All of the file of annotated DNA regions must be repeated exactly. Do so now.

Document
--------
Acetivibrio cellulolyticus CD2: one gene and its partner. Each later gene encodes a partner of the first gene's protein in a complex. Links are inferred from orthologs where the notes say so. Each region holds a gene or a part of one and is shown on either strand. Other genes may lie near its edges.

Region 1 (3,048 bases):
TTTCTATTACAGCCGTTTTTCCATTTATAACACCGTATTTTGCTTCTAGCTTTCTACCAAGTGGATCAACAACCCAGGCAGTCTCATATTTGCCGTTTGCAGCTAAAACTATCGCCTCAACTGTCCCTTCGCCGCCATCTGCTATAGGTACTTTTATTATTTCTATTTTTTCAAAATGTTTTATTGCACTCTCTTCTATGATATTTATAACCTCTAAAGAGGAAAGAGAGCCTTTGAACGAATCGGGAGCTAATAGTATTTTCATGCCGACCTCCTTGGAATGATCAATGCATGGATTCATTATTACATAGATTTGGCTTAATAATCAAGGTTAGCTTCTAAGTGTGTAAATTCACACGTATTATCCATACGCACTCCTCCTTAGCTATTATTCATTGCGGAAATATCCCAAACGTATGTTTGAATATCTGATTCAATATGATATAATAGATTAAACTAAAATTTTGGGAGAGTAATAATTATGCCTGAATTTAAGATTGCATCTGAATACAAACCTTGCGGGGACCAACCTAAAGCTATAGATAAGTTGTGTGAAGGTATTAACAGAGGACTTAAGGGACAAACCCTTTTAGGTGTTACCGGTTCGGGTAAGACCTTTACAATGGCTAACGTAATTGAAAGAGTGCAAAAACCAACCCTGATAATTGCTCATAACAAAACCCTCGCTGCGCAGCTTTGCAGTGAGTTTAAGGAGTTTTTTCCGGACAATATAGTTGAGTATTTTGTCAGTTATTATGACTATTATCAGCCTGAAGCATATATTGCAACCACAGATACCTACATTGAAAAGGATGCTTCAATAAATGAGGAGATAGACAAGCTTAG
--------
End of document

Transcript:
Acetivibrio cellulolyticus CD2: one gene and its partner. Each later gene encodes a partner of the first gene's protein in a complex. Links are inferred from orthologs where the notes say so. Each region holds a gene or a part of one and is shown on either strand. Other genes may lie near its edges.

Region 1 (3,048 bases):
TTTCTATTACAGCCGTTTTTCCATTTATAACACCGTATTTTGCTTCTAGCTTTCTACCAAGTGGATCAACAACCCAGGCAGTCTCATATTTGCCGTTTGCAGCTAAAACTATCGCCTCAACTGTCCCTTCGCCGCCATCTGCTATAGGTACTTTTATTATTTCTATTTTTTCAAAATGTTTTATTGCACTCTCTTCTATGATATTTATAACCTCTAAAGAGGAAAGAGAGCCTTTGAACGAATCGGGAGCTAATAGTATTTTCATGCCGACCTCCTTGGAATGATCAATGCATGGATTCATTATTACATAGATTTGGCTTAATAATCAAGGTTAGCTTCTAAGTGTGTAAATTCACACGTATTATCCATACGCACTCCTCCTTAGCTATTATTCATTGCGGAAATATCCCAAACGTATGTTTGAATATCTGATTCAATATGATATAATAGATTAAACTAAAATTTTGGGAGAGTAATAATTATGCCTGAATTTAAGATTGCATCTGAATACAAACCTTGCGGGGACCAACCTAAAGCTATAGATAAGTTGTGTGAAGGTATTAACAGAGGACTTAAGGGACAAACCCTTTTAGGTGTTACCGGTTCGGGTAAGACCTTTACAATGGCTAACGTAATTGAAAGAGTGCAAAAACCAACCCTGATAATTGCTCATAACAAAACCCTCGCTGCGCAGCTTTGCAGTGAGTTTAAGGAGTTTTTTCCGGACAATATAGTTGAGTATTTTGTCAGTTATTATGACTATTATCAGCCTGAAGCATATATTGCAACCACAGATACCTACATTGAAAAGGATGCTTCAATAAATGAGGAGATAGACAAGCTTAG